After his grandfather’s death, Weaver discovered the heart of the collection—a deep freeze filled with hundreds of baby food jars of seeds—while home from college. Soon after, he was on his way to New York City, to a career in publishing and architecture, but found himself on the train back to Pennsylvania each weekend on a campaign to revive his grandfather’s garden.
Finally, as Weaver wrote in a 2008 autobiographical essay, he took a piece of advice from his grandmother. “Live above money,” she said. “Put your heart in front of you and follow it.”
Weaver has since devoted himself to the collection of seeds and the history of food. That devotion inspired him to write 16 books that meld recipes, botany, travelogue, and social history (including Heirloom Vegetable Gardening: A Master Gardener’s Guide to Planting, Seed Saving, and Cultural History). That devotion was there as he toted around a photograph of a melon for five years, until, in a kitchen in a mountain village in Cyprus, he could finally nail down its name. And that same devotion found him in a snake-infested vineyard searching for wild garlic in the heat of July. “I shouldn’t have been out there in sandals,” Weaver says.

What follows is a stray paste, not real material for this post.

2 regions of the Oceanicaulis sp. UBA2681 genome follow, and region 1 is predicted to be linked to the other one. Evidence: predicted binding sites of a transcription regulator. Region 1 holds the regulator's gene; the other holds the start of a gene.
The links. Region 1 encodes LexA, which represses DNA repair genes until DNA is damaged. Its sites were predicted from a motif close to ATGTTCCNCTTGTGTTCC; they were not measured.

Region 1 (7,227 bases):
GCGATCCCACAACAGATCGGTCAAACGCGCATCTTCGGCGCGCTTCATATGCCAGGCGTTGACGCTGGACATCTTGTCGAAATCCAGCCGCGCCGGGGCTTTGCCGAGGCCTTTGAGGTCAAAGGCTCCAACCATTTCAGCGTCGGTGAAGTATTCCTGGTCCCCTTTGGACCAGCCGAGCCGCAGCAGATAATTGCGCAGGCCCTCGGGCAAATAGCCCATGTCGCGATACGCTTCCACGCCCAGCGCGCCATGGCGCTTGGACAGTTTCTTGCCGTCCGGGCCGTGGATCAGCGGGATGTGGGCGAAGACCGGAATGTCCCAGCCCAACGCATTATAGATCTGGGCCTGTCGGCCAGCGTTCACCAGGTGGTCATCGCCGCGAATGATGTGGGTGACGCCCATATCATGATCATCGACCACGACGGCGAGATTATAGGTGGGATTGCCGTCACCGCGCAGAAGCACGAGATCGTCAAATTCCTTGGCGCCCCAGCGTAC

Now, 4,000 varieties deep, the devotion shows no signs of flagging. His travels in the Eastern Mediterranean have made him the recipient of seed varieties threatened by the Syrian Civil War, as profiled in this Al Jazeera America report.
It’s not just about biodiversity. For Weaver, each variety is a story of how people got along in the world.
Take, for example, Horace Pippin’s fish peppers. The pioneering African American folk painter was a friend to Weaver’s grandfather, who in return for the rare pepper seeds gave Pippin stings from honeybees, a bygone treatment for arthritis. The pepper, once popular in African American gardens and kitchens of the Chesapeake Bay, was forgotten until the younger Weaver revived it many years later and got it into hands of a catering chef serving Baltimore’s black community.
Some of the varieties remain a mystery. Weaver has grown squash from his grandfather’s jars that no one can identify. These plants fed the Native Americans who were nearly erased from the Mid-Atlantic seaboard, and these mysterious squash are among the few living strands of that world.
Roughwood’s strategy these days is part triage—identifying the seeds most in need of attention—and part fund-raising and business development. Both have their complications. For example, one of the high points of the collection is a set of dozens of pre-Columbian corn varieties, some of them still culturally important to Native Americans. Corn needs a sizable crop to germinate properly; to protect the strain, it needs a two-mile buffer from the belts of GMO corn that cross the state. That leaves the Kutztown plot out of the question, so the corn has to be grown out at Roughwood, taking up a lot of space in a small garden.